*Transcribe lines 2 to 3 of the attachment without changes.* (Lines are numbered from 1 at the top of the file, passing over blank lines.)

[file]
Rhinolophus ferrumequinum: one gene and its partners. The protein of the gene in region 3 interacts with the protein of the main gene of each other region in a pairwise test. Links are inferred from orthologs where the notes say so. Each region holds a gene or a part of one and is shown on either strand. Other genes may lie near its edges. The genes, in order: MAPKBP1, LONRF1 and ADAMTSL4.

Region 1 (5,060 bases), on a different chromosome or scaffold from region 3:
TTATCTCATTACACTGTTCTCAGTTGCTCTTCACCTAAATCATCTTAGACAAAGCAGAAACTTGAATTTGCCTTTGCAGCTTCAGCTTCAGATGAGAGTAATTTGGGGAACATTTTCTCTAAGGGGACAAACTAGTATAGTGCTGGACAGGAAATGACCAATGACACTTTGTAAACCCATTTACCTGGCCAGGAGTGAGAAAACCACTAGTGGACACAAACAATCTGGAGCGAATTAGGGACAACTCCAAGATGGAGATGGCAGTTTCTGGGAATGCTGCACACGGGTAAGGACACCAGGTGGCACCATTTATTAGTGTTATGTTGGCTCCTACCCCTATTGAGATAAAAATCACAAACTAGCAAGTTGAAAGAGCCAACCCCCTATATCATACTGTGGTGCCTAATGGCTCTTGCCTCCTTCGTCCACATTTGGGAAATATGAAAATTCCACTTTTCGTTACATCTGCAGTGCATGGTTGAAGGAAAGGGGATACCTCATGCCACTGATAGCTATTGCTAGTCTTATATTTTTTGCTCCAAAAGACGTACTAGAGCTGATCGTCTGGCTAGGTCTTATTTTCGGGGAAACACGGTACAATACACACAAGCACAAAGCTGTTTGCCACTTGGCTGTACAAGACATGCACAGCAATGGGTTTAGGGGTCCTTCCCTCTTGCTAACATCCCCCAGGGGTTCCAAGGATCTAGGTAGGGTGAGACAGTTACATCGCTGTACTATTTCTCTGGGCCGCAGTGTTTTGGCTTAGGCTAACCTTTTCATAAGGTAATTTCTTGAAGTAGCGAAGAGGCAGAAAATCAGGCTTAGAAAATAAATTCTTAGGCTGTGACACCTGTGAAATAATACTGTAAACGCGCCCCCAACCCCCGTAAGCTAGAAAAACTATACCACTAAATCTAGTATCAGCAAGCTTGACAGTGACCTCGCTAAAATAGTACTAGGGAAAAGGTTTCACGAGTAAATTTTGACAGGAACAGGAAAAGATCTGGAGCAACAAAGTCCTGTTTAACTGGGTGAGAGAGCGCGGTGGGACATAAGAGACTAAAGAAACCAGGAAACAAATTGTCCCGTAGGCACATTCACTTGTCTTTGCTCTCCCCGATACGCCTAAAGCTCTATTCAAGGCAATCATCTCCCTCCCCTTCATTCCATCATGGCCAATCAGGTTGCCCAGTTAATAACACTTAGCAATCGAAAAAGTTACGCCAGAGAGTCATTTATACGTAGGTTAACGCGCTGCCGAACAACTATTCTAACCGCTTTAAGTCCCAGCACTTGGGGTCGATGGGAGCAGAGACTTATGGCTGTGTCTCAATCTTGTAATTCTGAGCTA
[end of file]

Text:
Region 1 (5,060 bases), on a different chromosome or scaffold from region 3:
TTATCTCATTACACTGTTCTCAGTTGCTCTTCACCTAAATCATCTTAGACAAAGCAGAAACTTGAATTTGCCTTTGCAGCTTCAGCTTCAGATGAGAGTAATTTGGGGAACATTTTCTCTAAGGGGACAAACTAGTATAGTGCTGGACAGGAAATGACCAATGACACTTTGTAAACCCATTTACCTGGCCAGGAGTGAGAAAACCACTAGTGGACACAAACAATCTGGAGCGAATTAGGGACAACTCCAAGATGGAGATGGCAGTTTCTGGGAATGCTGCACACGGGTAAGGACACCAGGTGGCACCATTTATTAGTGTTATGTTGGCTCCTACCCCTATTGAGATAAAAATCACAAACTAGCAAGTTGAAAGAGCCAACCCCCTATATCATACTGTGGTGCCTAATGGCTCTTGCCTCCTTCGTCCACATTTGGGAAATATGAAAATTCCACTTTTCGTTACATCTGCAGTGCATGGTTGAAGGAAAGGGGATACCTCATGCCACTGATAGCTATTGCTAGTCTTATATTTTTTGCTCCAAAAGACGTACTAGAGCTGATCGTCTGGCTAGGTCTTATTTTCGGGGAAACACGGTACAATACACACAAGCACAAAGCTGTTTGCCACTTGGCTGTACAAGACATGCACAGCAATGGGTTTAGGGGTCCTTCCCTCTTGCTAACATCCCCCAGGGGTTCCAAGGATCTAGGTAGGGTGAGACAGTTACATCGCTGTACTATTTCTCTGGGCCGCAGTGTTTTGGCTTAGGCTAACCTTTTCATAAGGTAATTTCTTGAAGTAGCGAAGAGGCAGAAAATCAGGCTTAGAAAATAAATTCTTAGGCTGTGACACCTGTGAAATAATACTGTAAACGCGCCCCCAACCCCCGTAAGCTAGAAAAACTATACCACTAAATCTAGTATCAGCAAGCTTGACAGTGACCTCGCTAAAATAGTACTAGGGAAAAGGTTTCACGAGTAAATTTTGACAGGAACAGGAAAAGATCTGGAGCAACAAAGTCCTGTTTAACTGGGTGAGAGAGCGCGGTGGGACATAAGAGACTAAAGAAACCAGGAAACAAATTGTCCCGTAGGCACATTCACTTGTCTTTGCTCTCCCCGATACGCCTAAAGCTCTATTCAAGGCAATCATCTCCCTCCCCTTCATTCCATCATGGCCAATCAGGTTGCCCAGTTAATAACACTTAGCAATCGAAAAAGTTACGCCAGAGAGTCATTTATACGTAGGTTAACGCGCTGCCGAACAACTATTCTAACCGCTTTAAGTCCCAGCACTTGGGGTCGATGGGAGCAGAGACTTATGGCTGTGTCTCAATCTTGTAATTCTGAGCTA